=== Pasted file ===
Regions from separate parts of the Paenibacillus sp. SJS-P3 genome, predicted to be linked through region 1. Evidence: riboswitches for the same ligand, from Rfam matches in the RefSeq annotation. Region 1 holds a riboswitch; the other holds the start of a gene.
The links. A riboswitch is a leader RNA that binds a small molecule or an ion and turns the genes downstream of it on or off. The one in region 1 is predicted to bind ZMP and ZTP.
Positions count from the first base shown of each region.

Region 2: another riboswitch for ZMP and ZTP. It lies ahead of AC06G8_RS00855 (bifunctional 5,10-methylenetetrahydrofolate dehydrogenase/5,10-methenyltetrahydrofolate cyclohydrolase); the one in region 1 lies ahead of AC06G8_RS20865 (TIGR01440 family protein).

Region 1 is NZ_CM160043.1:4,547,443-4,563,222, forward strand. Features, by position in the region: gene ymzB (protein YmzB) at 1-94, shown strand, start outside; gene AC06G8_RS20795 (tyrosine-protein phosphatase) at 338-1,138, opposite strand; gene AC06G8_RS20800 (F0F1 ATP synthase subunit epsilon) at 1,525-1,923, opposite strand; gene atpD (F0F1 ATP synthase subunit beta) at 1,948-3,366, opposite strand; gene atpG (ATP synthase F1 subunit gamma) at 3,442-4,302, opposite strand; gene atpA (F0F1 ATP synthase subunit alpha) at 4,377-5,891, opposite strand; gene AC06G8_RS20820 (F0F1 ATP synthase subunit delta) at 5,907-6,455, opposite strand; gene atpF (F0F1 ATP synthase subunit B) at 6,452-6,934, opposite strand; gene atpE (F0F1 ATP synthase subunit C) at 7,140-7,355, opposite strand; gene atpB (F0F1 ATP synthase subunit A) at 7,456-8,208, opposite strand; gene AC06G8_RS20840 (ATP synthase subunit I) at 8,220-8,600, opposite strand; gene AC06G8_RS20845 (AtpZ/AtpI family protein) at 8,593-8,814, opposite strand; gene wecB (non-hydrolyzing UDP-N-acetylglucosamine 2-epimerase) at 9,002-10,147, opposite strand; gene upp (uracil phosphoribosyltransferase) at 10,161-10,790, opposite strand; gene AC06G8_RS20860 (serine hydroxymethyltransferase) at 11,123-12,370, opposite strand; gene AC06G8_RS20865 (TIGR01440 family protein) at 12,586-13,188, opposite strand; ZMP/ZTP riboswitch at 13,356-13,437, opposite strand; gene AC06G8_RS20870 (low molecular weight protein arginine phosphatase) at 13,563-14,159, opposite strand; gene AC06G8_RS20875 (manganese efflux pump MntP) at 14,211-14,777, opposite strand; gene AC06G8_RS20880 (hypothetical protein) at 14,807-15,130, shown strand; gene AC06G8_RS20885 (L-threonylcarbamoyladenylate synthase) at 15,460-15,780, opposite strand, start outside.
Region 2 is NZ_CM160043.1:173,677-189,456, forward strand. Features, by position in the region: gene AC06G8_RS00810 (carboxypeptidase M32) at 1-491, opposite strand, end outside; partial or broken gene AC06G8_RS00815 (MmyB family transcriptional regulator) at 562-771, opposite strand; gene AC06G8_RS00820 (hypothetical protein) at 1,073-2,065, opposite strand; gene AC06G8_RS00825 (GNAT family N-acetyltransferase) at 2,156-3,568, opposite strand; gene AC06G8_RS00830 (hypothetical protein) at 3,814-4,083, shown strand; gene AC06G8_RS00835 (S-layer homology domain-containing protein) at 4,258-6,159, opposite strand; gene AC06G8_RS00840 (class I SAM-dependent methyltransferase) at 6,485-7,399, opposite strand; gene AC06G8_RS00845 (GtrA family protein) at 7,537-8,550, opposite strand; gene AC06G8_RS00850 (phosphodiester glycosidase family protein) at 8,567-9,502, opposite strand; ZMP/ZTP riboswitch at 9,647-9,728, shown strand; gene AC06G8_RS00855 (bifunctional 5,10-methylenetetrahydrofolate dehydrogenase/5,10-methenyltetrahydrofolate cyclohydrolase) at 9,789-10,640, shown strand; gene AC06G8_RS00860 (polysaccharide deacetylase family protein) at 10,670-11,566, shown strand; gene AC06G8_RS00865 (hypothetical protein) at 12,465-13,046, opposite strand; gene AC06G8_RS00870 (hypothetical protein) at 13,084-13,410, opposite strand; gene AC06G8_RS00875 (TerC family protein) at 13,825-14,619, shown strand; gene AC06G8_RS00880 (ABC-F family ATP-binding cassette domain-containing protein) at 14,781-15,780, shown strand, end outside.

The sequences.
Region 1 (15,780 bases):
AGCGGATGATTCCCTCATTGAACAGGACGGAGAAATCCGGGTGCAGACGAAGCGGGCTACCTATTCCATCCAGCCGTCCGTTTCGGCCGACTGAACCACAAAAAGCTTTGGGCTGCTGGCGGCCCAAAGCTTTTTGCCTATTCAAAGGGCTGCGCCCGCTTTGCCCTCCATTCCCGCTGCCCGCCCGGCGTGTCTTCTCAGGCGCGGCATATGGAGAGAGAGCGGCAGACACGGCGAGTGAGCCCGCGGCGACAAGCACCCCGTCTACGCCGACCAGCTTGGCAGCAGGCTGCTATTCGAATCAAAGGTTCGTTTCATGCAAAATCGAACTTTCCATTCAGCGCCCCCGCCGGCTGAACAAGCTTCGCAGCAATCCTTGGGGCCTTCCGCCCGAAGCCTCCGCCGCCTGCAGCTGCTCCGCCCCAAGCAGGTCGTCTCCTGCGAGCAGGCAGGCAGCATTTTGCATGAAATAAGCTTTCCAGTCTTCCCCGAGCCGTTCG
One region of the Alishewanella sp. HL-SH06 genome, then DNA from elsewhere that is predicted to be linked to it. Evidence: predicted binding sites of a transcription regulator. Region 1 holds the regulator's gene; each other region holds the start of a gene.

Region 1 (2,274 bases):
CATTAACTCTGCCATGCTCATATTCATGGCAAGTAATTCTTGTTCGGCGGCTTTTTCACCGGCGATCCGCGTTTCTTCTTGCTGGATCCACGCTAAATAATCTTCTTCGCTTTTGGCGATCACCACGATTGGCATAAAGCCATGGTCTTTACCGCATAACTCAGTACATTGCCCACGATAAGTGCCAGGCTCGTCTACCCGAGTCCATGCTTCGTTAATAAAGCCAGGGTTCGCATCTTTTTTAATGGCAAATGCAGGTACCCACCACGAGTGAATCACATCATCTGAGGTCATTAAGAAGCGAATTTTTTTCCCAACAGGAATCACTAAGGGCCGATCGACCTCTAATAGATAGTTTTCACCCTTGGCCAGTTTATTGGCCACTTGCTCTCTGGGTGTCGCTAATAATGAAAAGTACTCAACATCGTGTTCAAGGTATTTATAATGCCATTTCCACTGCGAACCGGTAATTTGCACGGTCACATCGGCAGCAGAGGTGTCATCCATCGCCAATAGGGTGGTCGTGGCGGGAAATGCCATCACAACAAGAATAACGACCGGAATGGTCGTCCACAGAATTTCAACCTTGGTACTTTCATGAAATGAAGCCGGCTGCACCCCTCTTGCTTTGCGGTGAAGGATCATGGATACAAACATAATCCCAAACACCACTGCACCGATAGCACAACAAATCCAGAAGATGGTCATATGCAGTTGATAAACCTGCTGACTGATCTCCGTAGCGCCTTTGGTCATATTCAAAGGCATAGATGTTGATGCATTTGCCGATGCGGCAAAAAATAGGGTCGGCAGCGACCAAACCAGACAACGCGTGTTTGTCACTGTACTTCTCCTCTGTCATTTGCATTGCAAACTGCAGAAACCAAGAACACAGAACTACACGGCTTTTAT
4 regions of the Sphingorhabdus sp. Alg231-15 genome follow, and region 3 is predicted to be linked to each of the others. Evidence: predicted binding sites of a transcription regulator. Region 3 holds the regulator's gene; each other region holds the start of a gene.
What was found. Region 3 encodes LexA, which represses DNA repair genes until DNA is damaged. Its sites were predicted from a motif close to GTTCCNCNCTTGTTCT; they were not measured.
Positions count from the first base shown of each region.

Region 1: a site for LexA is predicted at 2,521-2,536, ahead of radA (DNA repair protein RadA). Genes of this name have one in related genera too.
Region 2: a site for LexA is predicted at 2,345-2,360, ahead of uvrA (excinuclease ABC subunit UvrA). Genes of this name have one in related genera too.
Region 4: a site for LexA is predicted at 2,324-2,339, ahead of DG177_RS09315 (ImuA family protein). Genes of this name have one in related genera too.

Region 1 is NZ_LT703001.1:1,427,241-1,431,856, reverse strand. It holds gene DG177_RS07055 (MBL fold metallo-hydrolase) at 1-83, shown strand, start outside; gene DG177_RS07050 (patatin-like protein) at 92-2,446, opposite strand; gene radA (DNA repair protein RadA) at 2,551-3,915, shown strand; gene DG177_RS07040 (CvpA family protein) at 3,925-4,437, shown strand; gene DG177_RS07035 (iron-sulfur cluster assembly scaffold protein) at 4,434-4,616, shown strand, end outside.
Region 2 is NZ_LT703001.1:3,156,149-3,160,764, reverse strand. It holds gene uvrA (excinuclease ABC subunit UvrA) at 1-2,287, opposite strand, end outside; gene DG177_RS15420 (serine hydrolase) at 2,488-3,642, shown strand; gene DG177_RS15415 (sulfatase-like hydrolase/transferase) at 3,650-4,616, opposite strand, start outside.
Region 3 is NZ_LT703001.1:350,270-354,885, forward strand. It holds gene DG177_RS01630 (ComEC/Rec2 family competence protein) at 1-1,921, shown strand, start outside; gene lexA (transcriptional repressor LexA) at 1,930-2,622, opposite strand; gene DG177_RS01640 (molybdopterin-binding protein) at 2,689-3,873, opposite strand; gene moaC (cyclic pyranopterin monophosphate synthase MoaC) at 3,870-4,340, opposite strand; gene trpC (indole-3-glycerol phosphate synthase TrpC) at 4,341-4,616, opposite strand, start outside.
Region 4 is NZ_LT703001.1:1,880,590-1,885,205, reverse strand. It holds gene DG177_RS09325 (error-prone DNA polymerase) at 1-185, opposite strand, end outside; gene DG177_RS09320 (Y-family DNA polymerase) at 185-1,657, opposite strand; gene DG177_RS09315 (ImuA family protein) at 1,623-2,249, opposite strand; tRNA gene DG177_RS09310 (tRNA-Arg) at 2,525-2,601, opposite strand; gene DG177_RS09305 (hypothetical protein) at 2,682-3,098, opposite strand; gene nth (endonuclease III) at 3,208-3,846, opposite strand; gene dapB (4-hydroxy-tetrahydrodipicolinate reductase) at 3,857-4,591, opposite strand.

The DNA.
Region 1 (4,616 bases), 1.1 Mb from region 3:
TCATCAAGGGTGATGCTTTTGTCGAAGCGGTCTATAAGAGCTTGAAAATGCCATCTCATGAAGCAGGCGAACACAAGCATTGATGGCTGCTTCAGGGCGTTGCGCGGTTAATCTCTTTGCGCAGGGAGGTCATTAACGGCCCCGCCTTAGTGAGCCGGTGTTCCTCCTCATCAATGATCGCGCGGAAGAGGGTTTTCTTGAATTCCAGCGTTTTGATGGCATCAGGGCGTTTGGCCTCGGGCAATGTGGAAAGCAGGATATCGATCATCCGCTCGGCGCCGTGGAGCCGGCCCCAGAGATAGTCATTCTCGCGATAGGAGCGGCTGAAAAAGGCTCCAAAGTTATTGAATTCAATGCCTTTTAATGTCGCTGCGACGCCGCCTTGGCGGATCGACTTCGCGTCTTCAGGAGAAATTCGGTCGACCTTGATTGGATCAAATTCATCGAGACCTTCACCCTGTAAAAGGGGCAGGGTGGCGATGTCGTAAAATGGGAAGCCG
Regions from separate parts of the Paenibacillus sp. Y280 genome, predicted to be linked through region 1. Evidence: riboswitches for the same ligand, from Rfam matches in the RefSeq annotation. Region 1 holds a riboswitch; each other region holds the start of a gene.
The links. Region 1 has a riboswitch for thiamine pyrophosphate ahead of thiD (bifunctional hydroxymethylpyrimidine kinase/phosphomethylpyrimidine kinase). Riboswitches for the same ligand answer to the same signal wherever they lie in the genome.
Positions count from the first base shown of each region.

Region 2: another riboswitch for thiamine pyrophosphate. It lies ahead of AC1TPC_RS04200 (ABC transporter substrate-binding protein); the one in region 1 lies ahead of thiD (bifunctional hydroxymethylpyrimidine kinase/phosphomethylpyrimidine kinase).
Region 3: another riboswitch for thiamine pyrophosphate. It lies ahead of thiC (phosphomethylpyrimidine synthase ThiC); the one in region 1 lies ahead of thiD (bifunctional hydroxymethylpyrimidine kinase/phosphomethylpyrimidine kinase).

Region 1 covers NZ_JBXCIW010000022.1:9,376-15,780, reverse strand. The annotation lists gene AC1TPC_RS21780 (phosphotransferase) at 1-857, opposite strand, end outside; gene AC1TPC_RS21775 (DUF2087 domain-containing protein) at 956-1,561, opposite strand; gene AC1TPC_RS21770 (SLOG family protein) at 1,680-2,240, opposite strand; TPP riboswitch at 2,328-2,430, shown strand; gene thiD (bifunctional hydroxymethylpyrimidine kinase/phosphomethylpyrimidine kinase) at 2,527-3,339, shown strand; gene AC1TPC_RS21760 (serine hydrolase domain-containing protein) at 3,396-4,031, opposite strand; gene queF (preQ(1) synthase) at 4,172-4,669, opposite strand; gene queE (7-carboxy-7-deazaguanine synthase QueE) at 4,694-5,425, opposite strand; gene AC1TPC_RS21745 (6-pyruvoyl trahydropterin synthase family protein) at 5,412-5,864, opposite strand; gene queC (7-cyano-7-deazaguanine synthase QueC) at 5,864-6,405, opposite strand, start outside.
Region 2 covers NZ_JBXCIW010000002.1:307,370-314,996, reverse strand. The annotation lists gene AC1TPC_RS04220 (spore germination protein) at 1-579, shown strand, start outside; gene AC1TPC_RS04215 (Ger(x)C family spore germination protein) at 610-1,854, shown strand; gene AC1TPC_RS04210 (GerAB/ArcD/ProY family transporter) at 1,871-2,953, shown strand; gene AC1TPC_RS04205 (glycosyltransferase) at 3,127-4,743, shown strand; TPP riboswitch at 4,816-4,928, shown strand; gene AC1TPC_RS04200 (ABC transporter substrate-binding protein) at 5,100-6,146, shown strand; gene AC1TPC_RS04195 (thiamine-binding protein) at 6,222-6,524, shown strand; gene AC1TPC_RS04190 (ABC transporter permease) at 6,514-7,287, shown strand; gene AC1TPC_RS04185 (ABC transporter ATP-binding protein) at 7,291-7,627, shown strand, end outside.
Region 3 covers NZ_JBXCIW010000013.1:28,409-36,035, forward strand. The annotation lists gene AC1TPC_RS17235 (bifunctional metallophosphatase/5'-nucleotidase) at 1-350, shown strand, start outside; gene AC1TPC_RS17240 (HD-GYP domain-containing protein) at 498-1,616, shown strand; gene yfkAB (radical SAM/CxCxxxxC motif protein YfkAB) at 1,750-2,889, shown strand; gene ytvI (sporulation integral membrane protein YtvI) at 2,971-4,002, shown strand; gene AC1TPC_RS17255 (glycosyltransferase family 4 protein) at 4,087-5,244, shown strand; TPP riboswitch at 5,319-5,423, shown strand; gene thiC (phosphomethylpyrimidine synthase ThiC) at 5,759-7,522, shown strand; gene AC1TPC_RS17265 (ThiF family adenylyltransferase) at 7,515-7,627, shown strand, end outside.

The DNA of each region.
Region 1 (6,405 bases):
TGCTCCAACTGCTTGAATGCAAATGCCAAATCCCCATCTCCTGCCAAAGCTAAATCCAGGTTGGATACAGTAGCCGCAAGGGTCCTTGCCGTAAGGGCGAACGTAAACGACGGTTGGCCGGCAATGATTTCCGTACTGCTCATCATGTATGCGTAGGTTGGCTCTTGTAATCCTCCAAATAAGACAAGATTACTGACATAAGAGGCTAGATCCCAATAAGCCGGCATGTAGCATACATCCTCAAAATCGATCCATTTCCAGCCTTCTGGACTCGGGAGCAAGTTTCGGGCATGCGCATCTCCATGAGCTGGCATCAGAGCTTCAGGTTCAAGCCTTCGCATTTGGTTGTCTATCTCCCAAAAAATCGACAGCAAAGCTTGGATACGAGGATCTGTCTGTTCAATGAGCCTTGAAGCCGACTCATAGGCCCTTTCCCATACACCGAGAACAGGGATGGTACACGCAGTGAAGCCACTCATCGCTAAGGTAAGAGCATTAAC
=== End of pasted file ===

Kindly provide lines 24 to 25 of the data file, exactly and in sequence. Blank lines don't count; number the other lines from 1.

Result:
Region 1 (4,616 bases), 1.1 Mb from region 3:
TCATCAAGGGTGATGCTTTTGTCGAAGCGGTCTATAAGAGCTTGAAAATGCCATCTCATGAAGCAGGCGAACACAAGCATTGATGGCTGCTTCAGGGCGTTGCGCGGTTAATCTCTTTGCGCAGGGAGGTCATTAACGGCCCCGCCTTAGTGAGCCGGTGTTCCTCCTCATCAATGATCGCGCGGAAGAGGGTTTTCTTGAATTCCAGCGTTTTGATGGCATCAGGGCGTTTGGCCTCGGGCAATGTGGAAAGCAGGATATCGATCATCCGCTCGGCGCCGTGGAGCCGGCCCCAGAGATAGTCATTCTCGCGATAGGAGCGGCTGAAAAAGGCTCCAAAGTTATTGAATTCAATGCCTTTTAATGTCGCTGCGACGCCGCCTTGGCGGATCGACTTCGCGTCTTCAGGAGAAATTCGGTCGACCTTGATTGGATCAAATTCATCGAGACCTTCACCCTGTAAAAGGGGCAGGGTGGCGATGTCGTAAAATGGGAAGCCG